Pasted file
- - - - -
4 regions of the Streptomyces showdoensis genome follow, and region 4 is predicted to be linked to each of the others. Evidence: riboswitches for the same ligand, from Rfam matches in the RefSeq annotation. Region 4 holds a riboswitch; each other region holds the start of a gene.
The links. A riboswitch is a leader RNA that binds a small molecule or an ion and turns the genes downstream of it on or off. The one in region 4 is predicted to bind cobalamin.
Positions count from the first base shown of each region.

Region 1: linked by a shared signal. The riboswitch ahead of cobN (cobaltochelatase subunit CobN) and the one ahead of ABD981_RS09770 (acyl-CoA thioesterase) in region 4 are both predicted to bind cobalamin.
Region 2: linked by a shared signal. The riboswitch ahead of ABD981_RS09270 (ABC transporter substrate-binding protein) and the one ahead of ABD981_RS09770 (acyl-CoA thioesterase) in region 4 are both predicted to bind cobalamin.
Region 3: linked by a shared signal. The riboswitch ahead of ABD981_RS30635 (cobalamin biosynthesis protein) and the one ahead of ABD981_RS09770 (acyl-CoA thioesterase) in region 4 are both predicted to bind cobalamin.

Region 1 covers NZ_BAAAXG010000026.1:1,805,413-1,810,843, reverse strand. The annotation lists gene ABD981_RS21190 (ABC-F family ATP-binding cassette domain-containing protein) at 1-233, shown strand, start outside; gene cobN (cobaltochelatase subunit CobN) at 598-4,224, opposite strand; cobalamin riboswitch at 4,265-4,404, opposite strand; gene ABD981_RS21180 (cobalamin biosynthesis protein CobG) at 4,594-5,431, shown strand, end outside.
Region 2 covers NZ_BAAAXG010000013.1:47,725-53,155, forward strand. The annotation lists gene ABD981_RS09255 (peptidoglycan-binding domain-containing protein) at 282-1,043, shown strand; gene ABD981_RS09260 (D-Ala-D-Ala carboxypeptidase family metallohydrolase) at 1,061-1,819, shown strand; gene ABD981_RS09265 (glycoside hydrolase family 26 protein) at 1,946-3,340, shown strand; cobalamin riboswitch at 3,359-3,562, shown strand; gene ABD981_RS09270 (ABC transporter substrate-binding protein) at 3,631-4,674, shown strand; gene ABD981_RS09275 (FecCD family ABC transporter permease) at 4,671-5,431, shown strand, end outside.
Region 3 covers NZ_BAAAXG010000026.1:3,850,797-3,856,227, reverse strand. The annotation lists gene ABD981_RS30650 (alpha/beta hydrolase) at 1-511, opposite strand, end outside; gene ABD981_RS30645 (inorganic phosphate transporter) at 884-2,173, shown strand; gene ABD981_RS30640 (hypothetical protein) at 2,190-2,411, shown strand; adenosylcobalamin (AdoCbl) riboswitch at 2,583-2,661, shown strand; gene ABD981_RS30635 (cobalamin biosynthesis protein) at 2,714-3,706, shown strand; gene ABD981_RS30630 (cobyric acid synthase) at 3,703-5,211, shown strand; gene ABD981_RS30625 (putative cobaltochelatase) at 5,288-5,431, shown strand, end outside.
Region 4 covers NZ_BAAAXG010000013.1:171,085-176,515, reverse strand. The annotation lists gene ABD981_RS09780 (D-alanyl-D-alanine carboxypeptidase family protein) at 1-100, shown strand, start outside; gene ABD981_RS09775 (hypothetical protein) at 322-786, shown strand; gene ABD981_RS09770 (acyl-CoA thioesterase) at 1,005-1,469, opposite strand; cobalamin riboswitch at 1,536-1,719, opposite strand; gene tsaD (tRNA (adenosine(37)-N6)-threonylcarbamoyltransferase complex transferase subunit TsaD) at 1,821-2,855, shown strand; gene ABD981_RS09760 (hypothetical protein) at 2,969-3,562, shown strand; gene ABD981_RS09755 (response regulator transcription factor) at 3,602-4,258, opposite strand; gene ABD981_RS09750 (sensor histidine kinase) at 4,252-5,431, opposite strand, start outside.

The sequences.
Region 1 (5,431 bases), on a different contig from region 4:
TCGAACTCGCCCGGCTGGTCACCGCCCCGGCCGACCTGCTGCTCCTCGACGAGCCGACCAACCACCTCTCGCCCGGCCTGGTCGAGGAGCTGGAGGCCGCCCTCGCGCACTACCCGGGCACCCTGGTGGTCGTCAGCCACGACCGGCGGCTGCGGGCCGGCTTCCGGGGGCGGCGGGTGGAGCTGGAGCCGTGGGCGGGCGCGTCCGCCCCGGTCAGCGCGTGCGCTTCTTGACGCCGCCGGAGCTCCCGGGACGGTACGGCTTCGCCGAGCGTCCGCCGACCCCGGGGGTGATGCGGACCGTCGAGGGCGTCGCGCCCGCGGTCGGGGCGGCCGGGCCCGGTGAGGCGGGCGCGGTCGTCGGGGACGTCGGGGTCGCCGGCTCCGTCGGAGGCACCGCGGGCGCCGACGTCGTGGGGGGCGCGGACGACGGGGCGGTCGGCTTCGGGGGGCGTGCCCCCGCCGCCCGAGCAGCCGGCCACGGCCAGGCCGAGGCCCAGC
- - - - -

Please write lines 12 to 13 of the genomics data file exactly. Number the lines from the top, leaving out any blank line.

Region 1 (5,431 bases), on a different contig from region 4:
TCGAACTCGCCCGGCTGGTCACCGCCCCGGCCGACCTGCTGCTCCTCGACGAGCCGACCAACCACCTCTCGCCCGGCCTGGTCGAGGAGCTGGAGGCCGCCCTCGCGCACTACCCGGGCACCCTGGTGGTCGTCAGCCACGACCGGCGGCTGCGGGCCGGCTTCCGGGGGCGGCGGGTGGAGCTGGAGCCGTGGGCGGGCGCGTCCGCCCCGGTCAGCGCGTGCGCTTCTTGACGCCGCCGGAGCTCCCGGGACGGTACGGCTTCGCCGAGCGTCCGCCGACCCCGGGGGTGATGCGGACCGTCGAGGGCGTCGCGCCCGCGGTCGGGGCGGCCGGGCCCGGTGAGGCGGGCGCGGTCGTCGGGGACGTCGGGGTCGCCGGCTCCGTCGGAGGCACCGCGGGCGCCGACGTCGTGGGGGGCGCGGACGACGGGGCGGTCGGCTTCGGGGGGCGTGCCCCCGCCGCCCGAGCAGCCGGCCACGGCCAGGCCGAGGCCCAGC